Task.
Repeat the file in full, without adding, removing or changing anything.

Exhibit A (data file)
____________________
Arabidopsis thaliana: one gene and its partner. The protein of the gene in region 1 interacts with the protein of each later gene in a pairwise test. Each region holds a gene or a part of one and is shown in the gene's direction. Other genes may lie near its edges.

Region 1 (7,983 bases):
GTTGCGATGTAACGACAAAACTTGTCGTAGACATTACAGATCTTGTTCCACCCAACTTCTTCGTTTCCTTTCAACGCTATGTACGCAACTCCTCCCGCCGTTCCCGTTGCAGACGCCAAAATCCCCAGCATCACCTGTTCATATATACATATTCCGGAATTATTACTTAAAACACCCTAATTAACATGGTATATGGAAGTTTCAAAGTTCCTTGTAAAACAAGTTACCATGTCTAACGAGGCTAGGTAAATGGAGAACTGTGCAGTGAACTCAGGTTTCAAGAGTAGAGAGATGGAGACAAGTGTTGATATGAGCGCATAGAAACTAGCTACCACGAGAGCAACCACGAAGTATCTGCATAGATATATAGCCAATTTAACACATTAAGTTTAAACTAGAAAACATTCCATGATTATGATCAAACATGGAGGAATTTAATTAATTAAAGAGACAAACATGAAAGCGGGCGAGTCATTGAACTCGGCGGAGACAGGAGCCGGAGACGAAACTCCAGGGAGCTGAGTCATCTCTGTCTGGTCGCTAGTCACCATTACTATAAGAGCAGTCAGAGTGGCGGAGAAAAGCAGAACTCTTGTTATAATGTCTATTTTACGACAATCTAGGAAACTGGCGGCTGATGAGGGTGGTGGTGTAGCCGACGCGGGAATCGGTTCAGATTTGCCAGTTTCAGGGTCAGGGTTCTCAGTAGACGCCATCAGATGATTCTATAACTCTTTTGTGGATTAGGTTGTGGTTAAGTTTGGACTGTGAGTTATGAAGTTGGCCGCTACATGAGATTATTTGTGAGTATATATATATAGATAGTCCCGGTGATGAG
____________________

Arabidopsis thaliana: one gene and its partner. The protein of the gene in region 1 interacts with the protein of each later gene in a pairwise test. Each region holds a gene or a part of one and is shown in the gene's direction. Other genes may lie near its edges.

Region 1 (7,983 bases):
GTTGCGATGTAACGACAAAACTTGTCGTAGACATTACAGATCTTGTTCCACCCAACTTCTTCGTTTCCTTTCAACGCTATGTACGCAACTCCTCCCGCCGTTCCCGTTGCAGACGCCAAAATCCCCAGCATCACCTGTTCATATATACATATTCCGGAATTATTACTTAAAACACCCTAATTAACATGGTATATGGAAGTTTCAAAGTTCCTTGTAAAACAAGTTACCATGTCTAACGAGGCTAGGTAAATGGAGAACTGTGCAGTGAACTCAGGTTTCAAGAGTAGAGAGATGGAGACAAGTGTTGATATGAGCGCATAGAAACTAGCTACCACGAGAGCAACCACGAAGTATCTGCATAGATATATAGCCAATTTAACACATTAAGTTTAAACTAGAAAACATTCCATGATTATGATCAAACATGGAGGAATTTAATTAATTAAAGAGACAAACATGAAAGCGGGCGAGTCATTGAACTCGGCGGAGACAGGAGCCGGAGACGAAACTCCAGGGAGCTGAGTCATCTCTGTCTGGTCGCTAGTCACCATTACTATAAGAGCAGTCAGAGTGGCGGAGAAAAGCAGAACTCTTGTTATAATGTCTATTTTACGACAATCTAGGAAACTGGCGGCTGATGAGGGTGGTGGTGTAGCCGACGCGGGAATCGGTTCAGATTTGCCAGTTTCAGGGTCAGGGTTCTCAGTAGACGCCATCAGATGATTCTATAACTCTTTTGTGGATTAGGTTGTGGTTAAGTTTGGACTGTGAGTTATGAAGTTGGCCGCTACATGAGATTATTTGTGAGTATATATATATAGATAGTCCCGGTGATGAG